This was supposed to be Bob O’Billovich’s last year of professional football. That was the plan.
But he can’t go out like this. He can’t go out not knowing. Not after 46 years kicking around the Canadian Football League. He can’t walk away from a job undone, from a Hamilton Tiger-Cats team that is constantly in a state of consternation.
“It’s one step forward, two steps back,” said a frustrated O’Billovich, truly hoping that this would be the year. When Obie took over the Ticats, they were a team in distress. His first year as general manager they went 3-15. Since then, a big improvement to 9-9 and then ... stagnancy. Nine and nine two years ago. Nine and nine last year. Seven and seven this CFL season.
“We just haven’t learned how to win on an every game basis,” said O’Billovich. “We haven’t got the mentality or the awareness you need. We’ve been building this team to get to a point where we think we have what it takes.
“In a position like myself, it’s frustrating. You’re not on the field coaching. You’re not the players making the plays or not making them. You think from a talent standpoint you’re better than what your record shows.
“We’re getting closer to where we want to be. But every time I think that, something happens.”
It has been a dance of discomfort for the Ticats, trying to find a place in this strange and balanced CFL season. They lost two to start the season then won their next three. Then it was lose one, win one, lose one, win one, lose two, win two, lose one. The football equivalent of paddling in circles.
By nature, O’Billovich is an optimist. Most people who hang around pro sports for five decades are. They always figure tomorrow will be better than today. But you have to wonder and worry about O’Billovich now. Whether this team is good enough. Whether head coach Marcel Bellefeuille is the right man to lead the troops. Whether you can win with Kevin Glenn at quarterback or in their latest scheme (Obie’s version of Condredge Holloway and Joe Barnes) with Quinton Porter being used more often than on just third down gambles.
“I’m not concerned about the coach,” said O’Billovich, who probably should be. “Some of our games have been lack of performance. Is that the coach’s fault? I don’t think so. I’m at practice every day. I see what’s going on. If I didn’t think our players were being prepared properly, I’d do something about it.”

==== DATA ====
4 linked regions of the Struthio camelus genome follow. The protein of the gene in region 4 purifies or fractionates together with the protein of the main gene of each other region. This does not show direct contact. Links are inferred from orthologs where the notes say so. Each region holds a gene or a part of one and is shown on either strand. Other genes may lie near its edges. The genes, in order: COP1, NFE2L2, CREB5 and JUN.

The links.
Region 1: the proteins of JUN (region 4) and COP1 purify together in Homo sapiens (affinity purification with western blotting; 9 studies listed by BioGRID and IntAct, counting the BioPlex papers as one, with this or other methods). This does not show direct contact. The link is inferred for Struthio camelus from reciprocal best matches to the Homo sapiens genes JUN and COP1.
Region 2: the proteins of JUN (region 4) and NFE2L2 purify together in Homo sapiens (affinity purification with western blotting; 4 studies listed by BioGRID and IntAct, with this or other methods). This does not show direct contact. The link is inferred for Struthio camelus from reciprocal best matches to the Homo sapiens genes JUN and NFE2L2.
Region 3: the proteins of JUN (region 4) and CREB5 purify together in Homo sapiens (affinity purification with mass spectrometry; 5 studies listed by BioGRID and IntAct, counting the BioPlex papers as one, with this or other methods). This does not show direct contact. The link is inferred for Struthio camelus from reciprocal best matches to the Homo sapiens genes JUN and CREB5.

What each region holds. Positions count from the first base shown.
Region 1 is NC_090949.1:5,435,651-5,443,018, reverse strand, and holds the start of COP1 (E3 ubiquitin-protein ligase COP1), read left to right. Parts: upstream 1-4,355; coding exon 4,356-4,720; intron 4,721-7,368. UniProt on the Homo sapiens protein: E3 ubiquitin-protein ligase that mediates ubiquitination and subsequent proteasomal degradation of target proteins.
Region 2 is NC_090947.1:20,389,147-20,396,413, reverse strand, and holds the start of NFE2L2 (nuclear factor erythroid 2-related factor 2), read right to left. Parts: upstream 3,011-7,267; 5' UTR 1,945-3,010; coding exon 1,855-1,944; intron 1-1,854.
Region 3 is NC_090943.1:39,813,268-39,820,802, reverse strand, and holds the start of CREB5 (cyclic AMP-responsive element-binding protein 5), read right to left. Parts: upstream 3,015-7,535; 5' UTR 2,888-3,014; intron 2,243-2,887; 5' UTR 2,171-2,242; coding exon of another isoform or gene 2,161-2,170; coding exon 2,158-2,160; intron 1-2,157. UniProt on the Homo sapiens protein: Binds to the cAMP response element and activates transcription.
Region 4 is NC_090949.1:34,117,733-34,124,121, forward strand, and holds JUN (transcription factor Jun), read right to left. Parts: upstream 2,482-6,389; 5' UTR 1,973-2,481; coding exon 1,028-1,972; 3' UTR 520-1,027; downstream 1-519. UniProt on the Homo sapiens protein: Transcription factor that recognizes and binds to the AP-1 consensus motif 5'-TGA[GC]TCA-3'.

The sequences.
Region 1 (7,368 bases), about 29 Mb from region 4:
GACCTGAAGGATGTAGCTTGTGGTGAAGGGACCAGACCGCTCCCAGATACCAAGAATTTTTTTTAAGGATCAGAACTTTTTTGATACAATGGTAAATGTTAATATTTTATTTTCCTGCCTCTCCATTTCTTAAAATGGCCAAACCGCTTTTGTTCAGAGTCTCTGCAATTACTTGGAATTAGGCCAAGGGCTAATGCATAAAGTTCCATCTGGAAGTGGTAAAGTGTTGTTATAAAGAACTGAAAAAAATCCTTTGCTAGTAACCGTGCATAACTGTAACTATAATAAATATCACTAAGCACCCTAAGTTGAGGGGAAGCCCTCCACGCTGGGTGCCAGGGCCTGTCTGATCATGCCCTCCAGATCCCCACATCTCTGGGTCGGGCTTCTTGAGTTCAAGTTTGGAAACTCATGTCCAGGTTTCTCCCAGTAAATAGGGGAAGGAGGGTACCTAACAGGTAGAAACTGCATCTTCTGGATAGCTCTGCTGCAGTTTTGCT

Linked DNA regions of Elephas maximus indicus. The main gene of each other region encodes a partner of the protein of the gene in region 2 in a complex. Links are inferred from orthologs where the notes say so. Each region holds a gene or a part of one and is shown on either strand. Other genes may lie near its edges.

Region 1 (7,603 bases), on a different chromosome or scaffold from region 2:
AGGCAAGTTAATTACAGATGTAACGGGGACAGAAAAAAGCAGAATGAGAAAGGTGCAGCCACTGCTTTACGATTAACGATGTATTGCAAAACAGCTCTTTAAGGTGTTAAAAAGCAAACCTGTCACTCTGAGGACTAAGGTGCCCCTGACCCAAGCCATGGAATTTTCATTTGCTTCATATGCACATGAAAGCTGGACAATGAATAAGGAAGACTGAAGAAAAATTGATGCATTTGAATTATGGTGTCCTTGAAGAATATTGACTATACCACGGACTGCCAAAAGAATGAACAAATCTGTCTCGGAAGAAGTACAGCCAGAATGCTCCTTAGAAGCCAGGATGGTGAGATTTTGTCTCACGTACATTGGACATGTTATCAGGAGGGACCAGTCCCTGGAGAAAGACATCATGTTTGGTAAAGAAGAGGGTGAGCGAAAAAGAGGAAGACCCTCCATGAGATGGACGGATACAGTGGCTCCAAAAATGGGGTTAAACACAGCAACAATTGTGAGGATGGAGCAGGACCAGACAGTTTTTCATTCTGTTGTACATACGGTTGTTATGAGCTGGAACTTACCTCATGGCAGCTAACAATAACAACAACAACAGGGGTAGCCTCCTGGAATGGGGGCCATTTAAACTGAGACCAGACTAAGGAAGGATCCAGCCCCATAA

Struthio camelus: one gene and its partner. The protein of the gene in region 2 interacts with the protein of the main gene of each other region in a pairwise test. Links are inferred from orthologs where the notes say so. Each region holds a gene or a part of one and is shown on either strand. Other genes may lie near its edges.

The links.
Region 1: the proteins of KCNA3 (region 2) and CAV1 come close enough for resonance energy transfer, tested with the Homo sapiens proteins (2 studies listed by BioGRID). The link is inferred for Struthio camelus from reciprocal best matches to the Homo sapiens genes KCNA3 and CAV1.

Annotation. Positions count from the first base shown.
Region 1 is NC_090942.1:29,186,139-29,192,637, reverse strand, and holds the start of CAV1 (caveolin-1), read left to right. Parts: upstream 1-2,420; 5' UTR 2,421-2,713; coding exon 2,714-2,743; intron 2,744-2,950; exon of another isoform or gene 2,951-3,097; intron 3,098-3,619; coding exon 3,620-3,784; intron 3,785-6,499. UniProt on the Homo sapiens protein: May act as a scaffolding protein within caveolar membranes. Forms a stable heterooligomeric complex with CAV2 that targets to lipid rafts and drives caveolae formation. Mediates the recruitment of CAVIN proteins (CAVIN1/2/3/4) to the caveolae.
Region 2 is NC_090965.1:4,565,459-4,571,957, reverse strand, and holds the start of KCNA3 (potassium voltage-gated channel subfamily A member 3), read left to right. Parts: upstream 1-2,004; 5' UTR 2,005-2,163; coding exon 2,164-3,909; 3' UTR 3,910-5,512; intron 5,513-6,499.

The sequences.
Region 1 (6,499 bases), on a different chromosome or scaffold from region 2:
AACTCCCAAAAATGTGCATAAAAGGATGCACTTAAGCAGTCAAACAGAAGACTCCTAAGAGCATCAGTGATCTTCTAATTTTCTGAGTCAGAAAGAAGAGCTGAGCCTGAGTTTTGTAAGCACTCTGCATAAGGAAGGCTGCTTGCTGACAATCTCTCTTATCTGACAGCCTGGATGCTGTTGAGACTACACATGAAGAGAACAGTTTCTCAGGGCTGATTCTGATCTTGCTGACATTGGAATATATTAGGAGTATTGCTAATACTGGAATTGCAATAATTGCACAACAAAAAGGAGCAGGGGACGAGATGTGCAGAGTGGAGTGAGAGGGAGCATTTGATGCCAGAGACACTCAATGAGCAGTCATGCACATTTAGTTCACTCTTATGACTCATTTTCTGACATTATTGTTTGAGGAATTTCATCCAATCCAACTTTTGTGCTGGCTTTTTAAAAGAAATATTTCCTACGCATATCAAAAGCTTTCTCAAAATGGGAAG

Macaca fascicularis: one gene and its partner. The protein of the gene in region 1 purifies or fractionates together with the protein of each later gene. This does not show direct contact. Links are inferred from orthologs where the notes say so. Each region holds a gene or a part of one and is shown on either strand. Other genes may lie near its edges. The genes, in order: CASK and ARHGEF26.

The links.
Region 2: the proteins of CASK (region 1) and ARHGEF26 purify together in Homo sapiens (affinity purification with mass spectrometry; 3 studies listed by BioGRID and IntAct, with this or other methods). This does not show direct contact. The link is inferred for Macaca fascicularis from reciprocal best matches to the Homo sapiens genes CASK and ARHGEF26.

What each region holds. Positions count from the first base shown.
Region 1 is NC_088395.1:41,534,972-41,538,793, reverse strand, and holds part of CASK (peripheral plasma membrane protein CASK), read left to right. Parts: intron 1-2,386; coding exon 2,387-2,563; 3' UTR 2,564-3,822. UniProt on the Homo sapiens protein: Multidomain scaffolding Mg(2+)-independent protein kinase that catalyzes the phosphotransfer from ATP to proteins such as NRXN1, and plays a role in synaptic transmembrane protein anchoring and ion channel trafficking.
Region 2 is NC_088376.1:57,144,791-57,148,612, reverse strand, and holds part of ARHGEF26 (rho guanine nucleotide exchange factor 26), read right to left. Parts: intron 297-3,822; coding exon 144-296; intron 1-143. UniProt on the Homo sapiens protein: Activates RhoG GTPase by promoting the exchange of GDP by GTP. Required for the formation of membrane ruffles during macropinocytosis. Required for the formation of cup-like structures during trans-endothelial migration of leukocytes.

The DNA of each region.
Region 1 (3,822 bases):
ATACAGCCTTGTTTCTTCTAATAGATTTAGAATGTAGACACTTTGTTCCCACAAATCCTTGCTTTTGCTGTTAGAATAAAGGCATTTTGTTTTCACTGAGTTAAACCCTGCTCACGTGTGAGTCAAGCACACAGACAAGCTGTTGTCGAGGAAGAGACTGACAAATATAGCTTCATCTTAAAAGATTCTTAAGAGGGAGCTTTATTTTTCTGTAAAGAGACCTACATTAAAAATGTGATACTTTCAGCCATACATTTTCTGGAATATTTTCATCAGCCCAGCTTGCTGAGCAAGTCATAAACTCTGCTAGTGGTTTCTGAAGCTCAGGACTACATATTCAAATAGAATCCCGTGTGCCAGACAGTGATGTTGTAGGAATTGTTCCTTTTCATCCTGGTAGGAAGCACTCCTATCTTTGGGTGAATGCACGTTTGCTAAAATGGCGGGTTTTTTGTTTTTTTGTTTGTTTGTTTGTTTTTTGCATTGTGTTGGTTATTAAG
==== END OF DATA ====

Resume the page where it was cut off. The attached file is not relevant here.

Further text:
So if it isn’t the coach, what is it? The players are Obie’s. He brought them in. It’s the youngest Ticats team in recent memory and sometimes they play their age. But if the players aren’t good enough, that’s on the GM. And if the coaching staff isn’t good enough, they have to go. The legend, Don Matthews, always said there are only two kinds of football teams, those that are getting better and those that are getting worse.
And the Ticats don’t fit in either category.
“We make stupid errors,” said O’Billovich. “You can’t turn the ball over the way we do. Sometimes we look like a good, solid football team and then ... We’re inconsistent. We have games where we light it up on offence and games where we don’t seem to do anything. We’ve had games when our D was outstanding and games when our D falls apart. Hopefully, we’re learning from this.”
The Ticats benefit from the fact that six of eight teams make the playoffs and that the Argos are having a horrible season. It is pretty much impossible for them to miss the post-season. But first, there are four games to play, a big one this Sunday against the Montreal Alouettes and the record-setting quarterback, Anthony Calvillo. After that, they have two easy games against Toronto and Saskatchewan and a tough one against the surging B.C. Lions.
Which means — bet on another 9-9 season. Three in a row for O’Billovich and Bellefeuille. No progress being made. No reason for excitement.
O’Billovich truly believed this could be an 11-7 team, maybe it they got a break or two, 12-6. The perfect time for him to walk away. Maybe with his last Grey Cup win at the age of 71.
But likely, O’Billovich is going nowhere. He will talk to his family at the end of the season. “A lot will depend on what happens,” said Obie. “How we finish, what we do.”
The betting here is he’ll be back for another year. In his mind, there is still work to be done and he’s the man to do it.